I turned back. "Yes?"

"Before I graduate, we must have a match."

I found myself smiling. "Very well. Fencing or kendo?"

"Neither. A duel."

"I look forward to it, Kiryuu." And then I walked away from him. A few steps away I turned to look back, and he was still leaning against the wall looking up at the sky as the few brightest stars began to appear.

It was dusk when I left my room and began my long and arduous journey across campus to the fencing hall.

I knew she would probably be surprised when I arrived. She had most likely thought I was just making fun of her, or I had decided during the day that she wasn't worth my time. It's sad; why do only the wrong people hate themselves?

I walked slowly to give myself time to think. That old question weighed so heavy on my mind it almost hurt; what the hell *WAS* I? I had to decide before my rendezvous, obviously, but no answer seemed to be in sight.

I did know one thing: despite being surrounded by Miki and Touga and all the rest, I had never, ever had romantic or sexual thoughts about any man. Ever. Even when Ruka and I were in the car, I just closed my eyes and thought about Utena and it's like it never happened.

On the other hand, Utena had quite a bit of Shiori in her, and Ruka didn't have any.

I could never hate Shiori, but I almost did right then, for making me so confused. I despise not understanding things. If it hadn't been for her, I'd have known for years now already, I'd be able to live like a normal human being.

I quickly regretted those thoughts. Self-pity is just as childish as being confused. I thought I'd outgrown them both.

I was quickly deciding that this whole thing was more trouble than it was worth. I was just about to turn around and go home...

But just then I saw a beautiful young woman walk out of the darkness towards me, and as I looked at her, I knew. I can't explain why, but for some reason when I caught sight of those sparkling brown eyes, I just KNEW.

"Hiii, Juri-sempai!"

"Good evening, Wakaba-san."

I want to make it clear that I did not have any romantic feelings for Wakaba that night. There was just something about her life, her openness. I finally understood.

"You look nice," she was saying, "where are you headed?"

"Oh, I'm just meeting a friend of mine. What about you?"

"I've got rehearsal. For some reason, the other members of the club always..." she trailed off, and sniffed the air. Then she looked at me with a mischevous grin. "You're wearing perfume, aren't you?"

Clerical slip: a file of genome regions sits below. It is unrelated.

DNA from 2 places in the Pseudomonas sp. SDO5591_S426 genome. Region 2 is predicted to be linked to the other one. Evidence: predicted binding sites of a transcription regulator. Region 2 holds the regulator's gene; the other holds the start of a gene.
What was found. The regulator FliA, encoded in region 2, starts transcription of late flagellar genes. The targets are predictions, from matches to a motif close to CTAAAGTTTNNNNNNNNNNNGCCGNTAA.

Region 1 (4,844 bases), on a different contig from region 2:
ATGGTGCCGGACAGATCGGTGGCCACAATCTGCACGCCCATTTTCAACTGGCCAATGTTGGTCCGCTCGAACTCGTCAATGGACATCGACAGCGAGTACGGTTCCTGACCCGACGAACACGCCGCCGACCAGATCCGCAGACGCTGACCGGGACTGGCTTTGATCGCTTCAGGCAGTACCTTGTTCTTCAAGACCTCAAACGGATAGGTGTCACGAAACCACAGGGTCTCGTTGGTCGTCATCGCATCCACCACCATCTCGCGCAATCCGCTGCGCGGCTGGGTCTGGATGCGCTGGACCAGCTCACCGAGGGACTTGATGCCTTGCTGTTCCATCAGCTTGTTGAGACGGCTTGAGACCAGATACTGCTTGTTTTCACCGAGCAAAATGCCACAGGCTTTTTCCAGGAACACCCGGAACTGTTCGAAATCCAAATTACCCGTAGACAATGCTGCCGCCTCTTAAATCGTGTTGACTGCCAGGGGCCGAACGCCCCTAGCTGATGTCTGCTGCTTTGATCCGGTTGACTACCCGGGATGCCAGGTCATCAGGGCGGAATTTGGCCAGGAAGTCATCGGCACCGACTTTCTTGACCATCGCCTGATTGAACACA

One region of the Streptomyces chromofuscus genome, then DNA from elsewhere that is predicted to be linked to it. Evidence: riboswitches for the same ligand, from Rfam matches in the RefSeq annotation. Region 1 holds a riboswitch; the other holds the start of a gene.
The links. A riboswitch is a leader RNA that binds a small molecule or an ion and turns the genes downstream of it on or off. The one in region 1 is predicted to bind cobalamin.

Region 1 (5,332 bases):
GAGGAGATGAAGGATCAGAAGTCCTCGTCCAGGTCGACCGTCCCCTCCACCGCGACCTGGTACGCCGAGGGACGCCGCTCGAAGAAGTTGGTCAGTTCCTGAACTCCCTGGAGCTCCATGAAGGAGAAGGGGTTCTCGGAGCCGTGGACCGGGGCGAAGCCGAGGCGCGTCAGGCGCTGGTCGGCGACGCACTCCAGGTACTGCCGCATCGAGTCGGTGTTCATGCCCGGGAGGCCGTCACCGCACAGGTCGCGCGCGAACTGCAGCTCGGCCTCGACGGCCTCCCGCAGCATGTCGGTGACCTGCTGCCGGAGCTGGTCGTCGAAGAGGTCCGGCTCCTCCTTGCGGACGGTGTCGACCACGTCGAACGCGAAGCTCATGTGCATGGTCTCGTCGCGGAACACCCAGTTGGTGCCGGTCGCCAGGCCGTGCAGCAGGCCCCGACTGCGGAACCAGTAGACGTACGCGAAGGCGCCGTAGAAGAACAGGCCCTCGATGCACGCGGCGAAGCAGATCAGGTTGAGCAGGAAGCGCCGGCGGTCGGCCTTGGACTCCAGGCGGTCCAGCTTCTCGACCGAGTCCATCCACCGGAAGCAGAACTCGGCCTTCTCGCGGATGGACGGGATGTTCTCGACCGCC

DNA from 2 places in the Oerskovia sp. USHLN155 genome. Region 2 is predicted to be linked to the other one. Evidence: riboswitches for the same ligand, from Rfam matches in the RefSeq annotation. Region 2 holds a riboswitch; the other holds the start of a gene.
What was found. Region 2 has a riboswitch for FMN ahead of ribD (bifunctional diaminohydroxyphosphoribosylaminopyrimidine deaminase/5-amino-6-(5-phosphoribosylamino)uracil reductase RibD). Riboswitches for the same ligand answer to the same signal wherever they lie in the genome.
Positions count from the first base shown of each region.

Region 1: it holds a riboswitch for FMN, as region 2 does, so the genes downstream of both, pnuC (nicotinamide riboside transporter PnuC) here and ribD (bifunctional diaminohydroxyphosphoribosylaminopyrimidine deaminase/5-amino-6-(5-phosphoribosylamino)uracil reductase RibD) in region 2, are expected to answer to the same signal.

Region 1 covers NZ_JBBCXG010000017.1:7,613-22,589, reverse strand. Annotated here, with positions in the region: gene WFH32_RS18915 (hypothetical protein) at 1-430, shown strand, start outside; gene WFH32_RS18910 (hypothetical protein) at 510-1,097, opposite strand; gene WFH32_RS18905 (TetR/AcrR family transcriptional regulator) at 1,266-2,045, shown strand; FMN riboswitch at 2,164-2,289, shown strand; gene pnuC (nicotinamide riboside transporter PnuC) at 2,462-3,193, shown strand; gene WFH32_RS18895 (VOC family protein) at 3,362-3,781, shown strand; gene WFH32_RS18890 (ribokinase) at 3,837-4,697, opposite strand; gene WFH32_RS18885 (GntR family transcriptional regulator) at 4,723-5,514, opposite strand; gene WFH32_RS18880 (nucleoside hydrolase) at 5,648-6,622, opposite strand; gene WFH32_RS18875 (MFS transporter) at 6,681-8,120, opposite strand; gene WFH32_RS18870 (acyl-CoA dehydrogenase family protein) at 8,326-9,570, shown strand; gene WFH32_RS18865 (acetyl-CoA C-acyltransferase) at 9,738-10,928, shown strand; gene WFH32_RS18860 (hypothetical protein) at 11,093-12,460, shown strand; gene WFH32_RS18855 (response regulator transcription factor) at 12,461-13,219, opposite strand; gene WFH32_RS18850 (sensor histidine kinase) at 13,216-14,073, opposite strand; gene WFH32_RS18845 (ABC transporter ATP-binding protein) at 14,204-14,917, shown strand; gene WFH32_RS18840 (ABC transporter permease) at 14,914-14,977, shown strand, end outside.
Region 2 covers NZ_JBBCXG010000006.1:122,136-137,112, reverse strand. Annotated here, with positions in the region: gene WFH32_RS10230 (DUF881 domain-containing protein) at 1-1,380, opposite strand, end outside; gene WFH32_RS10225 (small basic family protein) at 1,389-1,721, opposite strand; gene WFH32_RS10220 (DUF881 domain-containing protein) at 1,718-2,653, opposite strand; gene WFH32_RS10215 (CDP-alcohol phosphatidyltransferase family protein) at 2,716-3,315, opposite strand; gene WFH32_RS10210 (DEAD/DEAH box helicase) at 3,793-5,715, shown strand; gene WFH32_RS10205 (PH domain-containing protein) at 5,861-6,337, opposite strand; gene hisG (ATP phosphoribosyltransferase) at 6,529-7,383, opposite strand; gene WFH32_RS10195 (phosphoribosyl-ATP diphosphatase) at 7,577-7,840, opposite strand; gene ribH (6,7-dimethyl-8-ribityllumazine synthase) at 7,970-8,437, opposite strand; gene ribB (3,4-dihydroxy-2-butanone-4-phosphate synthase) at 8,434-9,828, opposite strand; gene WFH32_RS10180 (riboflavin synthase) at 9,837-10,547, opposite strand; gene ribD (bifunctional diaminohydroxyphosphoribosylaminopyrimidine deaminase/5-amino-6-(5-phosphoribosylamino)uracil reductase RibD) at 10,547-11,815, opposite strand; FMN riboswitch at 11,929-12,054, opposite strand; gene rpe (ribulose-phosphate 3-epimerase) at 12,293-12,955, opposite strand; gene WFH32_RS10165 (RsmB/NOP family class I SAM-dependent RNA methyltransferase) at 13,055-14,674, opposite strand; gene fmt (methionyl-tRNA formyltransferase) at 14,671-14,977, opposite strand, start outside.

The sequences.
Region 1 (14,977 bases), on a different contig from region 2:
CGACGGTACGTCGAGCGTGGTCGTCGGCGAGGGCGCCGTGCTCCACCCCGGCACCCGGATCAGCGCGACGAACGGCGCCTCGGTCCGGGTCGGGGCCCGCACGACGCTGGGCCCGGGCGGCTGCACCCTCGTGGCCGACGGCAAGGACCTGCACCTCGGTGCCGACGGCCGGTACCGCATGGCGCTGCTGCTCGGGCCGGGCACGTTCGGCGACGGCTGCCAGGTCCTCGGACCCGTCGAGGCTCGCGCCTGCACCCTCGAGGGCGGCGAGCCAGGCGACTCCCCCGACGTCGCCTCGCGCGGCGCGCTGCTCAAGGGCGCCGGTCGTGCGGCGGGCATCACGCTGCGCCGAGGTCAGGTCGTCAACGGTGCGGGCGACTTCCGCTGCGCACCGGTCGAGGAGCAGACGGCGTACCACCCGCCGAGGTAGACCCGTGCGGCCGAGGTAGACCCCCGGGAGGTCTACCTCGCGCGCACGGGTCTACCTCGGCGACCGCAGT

She was probably expecting me to blush, but I did not. "Yes, I am."

She raised an eyebrow. "And who is this 'friend' of yours?"

"That's none of your business," I replied, though I wasn't mad and couldn't make myself sound like I was.

"Humph." She pouted for a second, then grinned again. "Miki-san..."

"It's not Miki-san!" I snapped, my cheeks very slightly reddening. I sighed. "I really need to put a stop to that rumor."

Wakaba giggled. "I'm sorry, Juri-sempai. I know how it feels for that kind of rumor to spread about you."

I smiled. For some reason I wasn't upset about losing my composure in front of someone. "Utena, I suppose."

She nodded. "I hate how people always jump to that," she said sadly. "We were just best friends. There was never anything more going on."

Inwardly, I winced. It was obviously a sore topic for her, and I was sorry for bringing it up. "It's very frustrating," I said simply, hoping to steer the conversation back to my problems.

"Besides," she continued as if she hadn't heard me, "even if we were... you know... gay... she wouldn't have wanted to be with ME. She would have been with Himemiya-san or you or somebody. Not me."

She sounded like her heart was breaking, and truthfully, I had no clue what to say. In half a second, though, she laughed nervously. "Sorry, I'm making you uncomfortable, aren't I? I didn't mean to, I just still miss her."

"That's okay," I replied, smiling wistfully. "We all still miss her. We talk about her in council meetings sometimes, wonder where she is, what exactly happened to her."

Wakaba's face lit up like a Christmas tree. "I know where she went!" she near-squealed, hugging herself. "She told me before she left!"

I blinked. "She did?"

"Yep!" Wakaba leaned close with mock secrecy. "Now, Juri-sempai, I'm going to tell you a BIG SECRET, okay? Promise you won't tell a soul!"

"I promise," I replied, smiling.

"Okay. This happened the very day she left. I found that out later. That's what makes this story so creepy!

"I was looking around campus for her. I don't remember why; I think I wanted to study math or something. I hadn't seen her in a long time, what with all the time she'd been spending with the chairman and Himemiya-san, and doing... whatever it was she'd do with the council. I really just wanted to be around her, y'know, just spend time with her."